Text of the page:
Lauren Greenfield, the director who literally struck gold with “The Queen of Versailles,” mines familiar territory and even turns the camera on herself in a loose, scattershot examination of greed in modern society.

A personal, cathartic exercise, filmmaker Greenfield, the talent behind the heart-breaking documentary “Thin,” revisits her favorite subject: wealth. But really her film is an indictment of greed and selfishness, as she interviews a number of ambitious people, who have sacrificed a close relationship to family in order to achieve financial goals. Greenfield herself is not immune to the gravity pull of fame and fortune, as she admits that her career has affected her own family. But the unanswered question is: what would be the alternative?

Tripping through her back catalog of photos, Greenfield is a renown photographer, she interviews some of the subjects of photos she took years earlier. We meet some of the young people that Greenfield captured in the 1990s in her book collection “Fast Forward: Growing Up in the Shadow of Hollywood.”

Now in their late thirties and early 40s, they remember their teen years that were marked by excess and risky behavior. Some lament that time and express regret as to bad decisions. Personal responsibility is only hinted at. The root of their problems, arguably according to the film, is that their parents were incredibly wealthy and never really around. The green poultice of money was no substitute for traditional parenting.

Perhaps the best series of interviews are with Florian Homm, a former Hedge-fund manager, who was once listed as one the FBI’s most wanted. But even though Homm breaks down and expresses remorse for his actions, without ever specifically making an admission of criminal wrong-doing, Greenfield fails to prove anything more than the fact that Homm made bad decisions. The greed got him, I suppose, and this movie is not interested in anyone who became immensely successful without succumbing to criminality or depravity. All we get are a series of bad examples.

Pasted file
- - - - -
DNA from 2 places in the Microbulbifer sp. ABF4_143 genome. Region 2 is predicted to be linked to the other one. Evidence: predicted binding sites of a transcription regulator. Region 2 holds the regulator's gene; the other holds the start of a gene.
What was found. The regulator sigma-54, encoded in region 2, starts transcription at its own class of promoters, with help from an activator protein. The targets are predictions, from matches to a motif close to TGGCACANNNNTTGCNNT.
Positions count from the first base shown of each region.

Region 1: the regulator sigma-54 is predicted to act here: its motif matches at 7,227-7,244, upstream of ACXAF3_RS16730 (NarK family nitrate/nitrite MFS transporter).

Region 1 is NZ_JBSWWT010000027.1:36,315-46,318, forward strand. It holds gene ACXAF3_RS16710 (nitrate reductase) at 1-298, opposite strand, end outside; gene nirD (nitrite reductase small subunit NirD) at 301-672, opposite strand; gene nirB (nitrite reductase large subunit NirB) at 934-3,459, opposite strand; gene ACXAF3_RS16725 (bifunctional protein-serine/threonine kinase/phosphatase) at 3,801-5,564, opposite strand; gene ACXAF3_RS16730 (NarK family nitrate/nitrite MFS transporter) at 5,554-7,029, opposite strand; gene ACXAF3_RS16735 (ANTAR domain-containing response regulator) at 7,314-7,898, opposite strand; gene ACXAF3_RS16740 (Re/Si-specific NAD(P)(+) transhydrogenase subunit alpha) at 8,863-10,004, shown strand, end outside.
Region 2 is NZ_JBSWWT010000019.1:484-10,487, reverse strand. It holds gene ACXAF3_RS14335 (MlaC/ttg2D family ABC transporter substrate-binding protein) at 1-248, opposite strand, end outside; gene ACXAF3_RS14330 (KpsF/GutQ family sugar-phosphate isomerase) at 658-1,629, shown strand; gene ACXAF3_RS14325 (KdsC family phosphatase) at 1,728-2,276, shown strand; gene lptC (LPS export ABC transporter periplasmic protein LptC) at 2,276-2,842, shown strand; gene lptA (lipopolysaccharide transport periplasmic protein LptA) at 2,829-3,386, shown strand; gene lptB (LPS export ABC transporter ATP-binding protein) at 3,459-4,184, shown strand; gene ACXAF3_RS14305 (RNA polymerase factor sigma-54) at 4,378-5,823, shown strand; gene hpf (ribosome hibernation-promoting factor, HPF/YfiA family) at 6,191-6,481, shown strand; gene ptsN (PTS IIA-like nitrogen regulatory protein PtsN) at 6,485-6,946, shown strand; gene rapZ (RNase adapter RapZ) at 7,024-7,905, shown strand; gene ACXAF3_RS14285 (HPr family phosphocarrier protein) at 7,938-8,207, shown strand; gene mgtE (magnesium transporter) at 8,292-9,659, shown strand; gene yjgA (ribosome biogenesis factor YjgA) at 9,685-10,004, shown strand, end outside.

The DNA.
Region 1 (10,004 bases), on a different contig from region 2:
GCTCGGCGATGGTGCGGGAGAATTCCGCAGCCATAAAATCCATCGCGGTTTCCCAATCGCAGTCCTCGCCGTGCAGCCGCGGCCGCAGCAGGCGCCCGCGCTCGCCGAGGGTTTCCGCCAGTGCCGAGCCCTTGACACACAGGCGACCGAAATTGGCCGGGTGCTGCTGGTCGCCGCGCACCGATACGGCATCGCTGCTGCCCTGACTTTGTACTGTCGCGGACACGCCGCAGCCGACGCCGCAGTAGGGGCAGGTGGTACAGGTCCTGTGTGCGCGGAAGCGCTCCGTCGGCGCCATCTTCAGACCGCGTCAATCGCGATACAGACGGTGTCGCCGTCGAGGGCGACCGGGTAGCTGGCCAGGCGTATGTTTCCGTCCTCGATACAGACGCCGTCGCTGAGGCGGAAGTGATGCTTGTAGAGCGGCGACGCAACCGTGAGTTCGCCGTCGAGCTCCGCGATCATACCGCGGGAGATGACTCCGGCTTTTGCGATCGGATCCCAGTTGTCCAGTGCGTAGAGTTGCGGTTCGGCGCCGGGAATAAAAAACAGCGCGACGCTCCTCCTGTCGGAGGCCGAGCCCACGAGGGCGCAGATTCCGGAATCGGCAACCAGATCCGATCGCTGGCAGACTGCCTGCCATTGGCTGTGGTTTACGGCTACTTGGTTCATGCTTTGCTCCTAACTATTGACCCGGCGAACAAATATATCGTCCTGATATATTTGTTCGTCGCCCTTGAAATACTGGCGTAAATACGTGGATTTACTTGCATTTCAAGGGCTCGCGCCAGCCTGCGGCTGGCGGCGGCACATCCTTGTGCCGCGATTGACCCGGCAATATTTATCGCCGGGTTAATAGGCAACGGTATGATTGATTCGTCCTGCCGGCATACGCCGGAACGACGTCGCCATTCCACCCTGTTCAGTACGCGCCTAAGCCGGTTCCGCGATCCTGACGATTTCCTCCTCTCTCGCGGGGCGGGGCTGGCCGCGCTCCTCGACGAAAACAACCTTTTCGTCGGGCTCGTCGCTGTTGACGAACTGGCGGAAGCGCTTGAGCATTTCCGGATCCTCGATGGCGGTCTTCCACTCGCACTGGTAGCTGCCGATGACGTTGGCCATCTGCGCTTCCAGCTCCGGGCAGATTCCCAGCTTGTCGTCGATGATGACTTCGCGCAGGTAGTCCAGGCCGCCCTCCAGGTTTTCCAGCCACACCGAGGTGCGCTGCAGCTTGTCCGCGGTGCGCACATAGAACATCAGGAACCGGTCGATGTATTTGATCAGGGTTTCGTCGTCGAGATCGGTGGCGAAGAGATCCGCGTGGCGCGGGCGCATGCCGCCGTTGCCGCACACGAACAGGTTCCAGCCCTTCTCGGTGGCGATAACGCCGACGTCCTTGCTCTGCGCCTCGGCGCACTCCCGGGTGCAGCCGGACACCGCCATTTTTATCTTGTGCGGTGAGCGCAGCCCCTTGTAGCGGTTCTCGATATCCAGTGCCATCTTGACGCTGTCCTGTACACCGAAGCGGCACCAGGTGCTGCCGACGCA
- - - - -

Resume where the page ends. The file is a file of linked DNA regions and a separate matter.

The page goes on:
Missing is an interview with someone like Bill Gates, for example. And the emphasis on Hollywood kids is a little too narrow. Homm’s son, who appears with his girlfriend in the film, seems to be well-adjusted, however, we have no idea, because Greenfield spends no time giving us any backstory about him. It’s all a little too limiting.

Instead of interviewing captains of industry and their family, we get an interview with a porn star, who goes by various names (Kacey/Daveney/Courtney). She now lives in what appears to be a walk-in closet, having lost all of the money she made in the business. We are, also, introduced to Tiffany, a single mom who works as a VIP hostess in Las Vegas. Tiffany and her teenage son appear to live pretty simply. Although they are surrounded by wealth, there’s no sense that they have any of it. These subjects seem a little out of place, although the sequences in which they are involved are entertaining, the relationship to Greenfield’s haphazard narrative seems tangental.